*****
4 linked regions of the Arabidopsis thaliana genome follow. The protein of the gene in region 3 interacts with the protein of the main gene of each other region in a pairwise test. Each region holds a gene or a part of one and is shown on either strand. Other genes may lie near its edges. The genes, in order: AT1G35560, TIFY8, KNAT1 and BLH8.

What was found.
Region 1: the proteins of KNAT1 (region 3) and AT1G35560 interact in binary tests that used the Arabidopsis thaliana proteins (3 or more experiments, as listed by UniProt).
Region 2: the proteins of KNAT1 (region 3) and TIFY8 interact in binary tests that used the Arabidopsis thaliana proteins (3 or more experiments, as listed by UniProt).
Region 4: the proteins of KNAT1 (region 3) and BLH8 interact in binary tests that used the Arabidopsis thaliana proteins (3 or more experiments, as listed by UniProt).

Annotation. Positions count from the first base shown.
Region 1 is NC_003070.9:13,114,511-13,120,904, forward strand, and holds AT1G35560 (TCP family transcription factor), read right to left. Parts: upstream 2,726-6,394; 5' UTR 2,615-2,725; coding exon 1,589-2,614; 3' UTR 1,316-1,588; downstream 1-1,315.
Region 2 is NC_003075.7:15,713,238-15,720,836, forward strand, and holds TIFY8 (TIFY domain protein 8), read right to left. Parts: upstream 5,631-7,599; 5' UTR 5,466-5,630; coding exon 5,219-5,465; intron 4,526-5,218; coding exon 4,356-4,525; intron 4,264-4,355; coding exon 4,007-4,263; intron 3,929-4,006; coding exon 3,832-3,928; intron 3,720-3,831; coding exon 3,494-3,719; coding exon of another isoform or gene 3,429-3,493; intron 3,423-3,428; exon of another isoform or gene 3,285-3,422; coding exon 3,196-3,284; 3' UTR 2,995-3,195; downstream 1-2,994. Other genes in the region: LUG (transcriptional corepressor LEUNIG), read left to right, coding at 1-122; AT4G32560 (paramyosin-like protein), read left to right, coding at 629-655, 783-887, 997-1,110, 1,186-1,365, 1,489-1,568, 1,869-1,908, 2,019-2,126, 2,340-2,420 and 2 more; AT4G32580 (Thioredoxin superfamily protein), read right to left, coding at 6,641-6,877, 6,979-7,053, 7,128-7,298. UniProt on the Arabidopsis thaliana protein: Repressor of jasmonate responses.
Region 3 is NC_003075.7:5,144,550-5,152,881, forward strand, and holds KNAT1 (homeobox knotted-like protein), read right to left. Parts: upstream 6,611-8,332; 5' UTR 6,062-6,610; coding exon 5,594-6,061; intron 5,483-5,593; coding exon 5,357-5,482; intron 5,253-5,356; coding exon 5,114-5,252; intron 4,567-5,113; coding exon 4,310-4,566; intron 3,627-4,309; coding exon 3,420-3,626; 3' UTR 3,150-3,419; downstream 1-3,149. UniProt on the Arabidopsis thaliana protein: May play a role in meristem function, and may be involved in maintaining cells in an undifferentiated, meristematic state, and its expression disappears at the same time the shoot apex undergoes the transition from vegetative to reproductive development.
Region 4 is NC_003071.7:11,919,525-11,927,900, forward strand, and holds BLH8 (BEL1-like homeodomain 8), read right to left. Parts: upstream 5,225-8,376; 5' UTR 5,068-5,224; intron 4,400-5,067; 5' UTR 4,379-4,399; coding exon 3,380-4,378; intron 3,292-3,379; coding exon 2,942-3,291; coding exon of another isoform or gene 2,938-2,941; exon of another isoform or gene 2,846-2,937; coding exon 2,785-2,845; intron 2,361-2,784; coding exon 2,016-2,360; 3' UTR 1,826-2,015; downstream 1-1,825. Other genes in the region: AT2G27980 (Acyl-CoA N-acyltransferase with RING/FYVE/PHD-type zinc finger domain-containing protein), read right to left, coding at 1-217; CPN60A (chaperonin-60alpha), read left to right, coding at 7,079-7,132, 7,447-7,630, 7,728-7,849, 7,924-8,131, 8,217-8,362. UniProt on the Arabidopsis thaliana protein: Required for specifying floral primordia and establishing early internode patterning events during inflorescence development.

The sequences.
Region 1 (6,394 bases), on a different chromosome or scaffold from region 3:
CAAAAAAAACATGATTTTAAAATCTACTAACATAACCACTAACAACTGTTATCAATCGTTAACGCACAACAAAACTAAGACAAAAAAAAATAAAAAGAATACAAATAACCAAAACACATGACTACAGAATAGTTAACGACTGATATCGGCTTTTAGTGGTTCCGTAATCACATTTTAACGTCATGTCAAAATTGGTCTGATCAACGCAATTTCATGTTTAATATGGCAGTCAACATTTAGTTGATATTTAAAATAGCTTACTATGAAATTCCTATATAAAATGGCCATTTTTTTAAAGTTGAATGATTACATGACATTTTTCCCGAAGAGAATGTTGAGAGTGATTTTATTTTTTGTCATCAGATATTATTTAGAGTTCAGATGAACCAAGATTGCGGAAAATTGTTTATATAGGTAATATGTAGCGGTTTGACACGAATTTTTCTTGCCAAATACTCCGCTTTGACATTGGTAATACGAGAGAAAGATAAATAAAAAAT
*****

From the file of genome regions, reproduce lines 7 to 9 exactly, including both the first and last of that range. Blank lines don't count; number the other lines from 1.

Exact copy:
Region 1 is NC_003070.9:13,114,511-13,120,904, forward strand, and holds AT1G35560 (TCP family transcription factor), read right to left. Parts: upstream 2,726-6,394; 5' UTR 2,615-2,725; coding exon 1,589-2,614; 3' UTR 1,316-1,588; downstream 1-1,315.
Region 2 is NC_003075.7:15,713,238-15,720,836, forward strand, and holds TIFY8 (TIFY domain protein 8), read right to left. Parts: upstream 5,631-7,599; 5' UTR 5,466-5,630; coding exon 5,219-5,465; intron 4,526-5,218; coding exon 4,356-4,525; intron 4,264-4,355; coding exon 4,007-4,263; intron 3,929-4,006; coding exon 3,832-3,928; intron 3,720-3,831; coding exon 3,494-3,719; coding exon of another isoform or gene 3,429-3,493; intron 3,423-3,428; exon of another isoform or gene 3,285-3,422; coding exon 3,196-3,284; 3' UTR 2,995-3,195; downstream 1-2,994. Other genes in the region: LUG (transcriptional corepressor LEUNIG), read left to right, coding at 1-122; AT4G32560 (paramyosin-like protein), read left to right, coding at 629-655, 783-887, 997-1,110, 1,186-1,365, 1,489-1,568, 1,869-1,908, 2,019-2,126, 2,340-2,420 and 2 more; AT4G32580 (Thioredoxin superfamily protein), read right to left, coding at 6,641-6,877, 6,979-7,053, 7,128-7,298. UniProt on the Arabidopsis thaliana protein: Repressor of jasmonate responses.
Region 3 is NC_003075.7:5,144,550-5,152,881, forward strand, and holds KNAT1 (homeobox knotted-like protein), read right to left. Parts: upstream 6,611-8,332; 5' UTR 6,062-6,610; coding exon 5,594-6,061; intron 5,483-5,593; coding exon 5,357-5,482; intron 5,253-5,356; coding exon 5,114-5,252; intron 4,567-5,113; coding exon 4,310-4,566; intron 3,627-4,309; coding exon 3,420-3,626; 3' UTR 3,150-3,419; downstream 1-3,149. UniProt on the Arabidopsis thaliana protein: May play a role in meristem function, and may be involved in maintaining cells in an undifferentiated, meristematic state, and its expression disappears at the same time the shoot apex undergoes the transition from vegetative to reproductive development.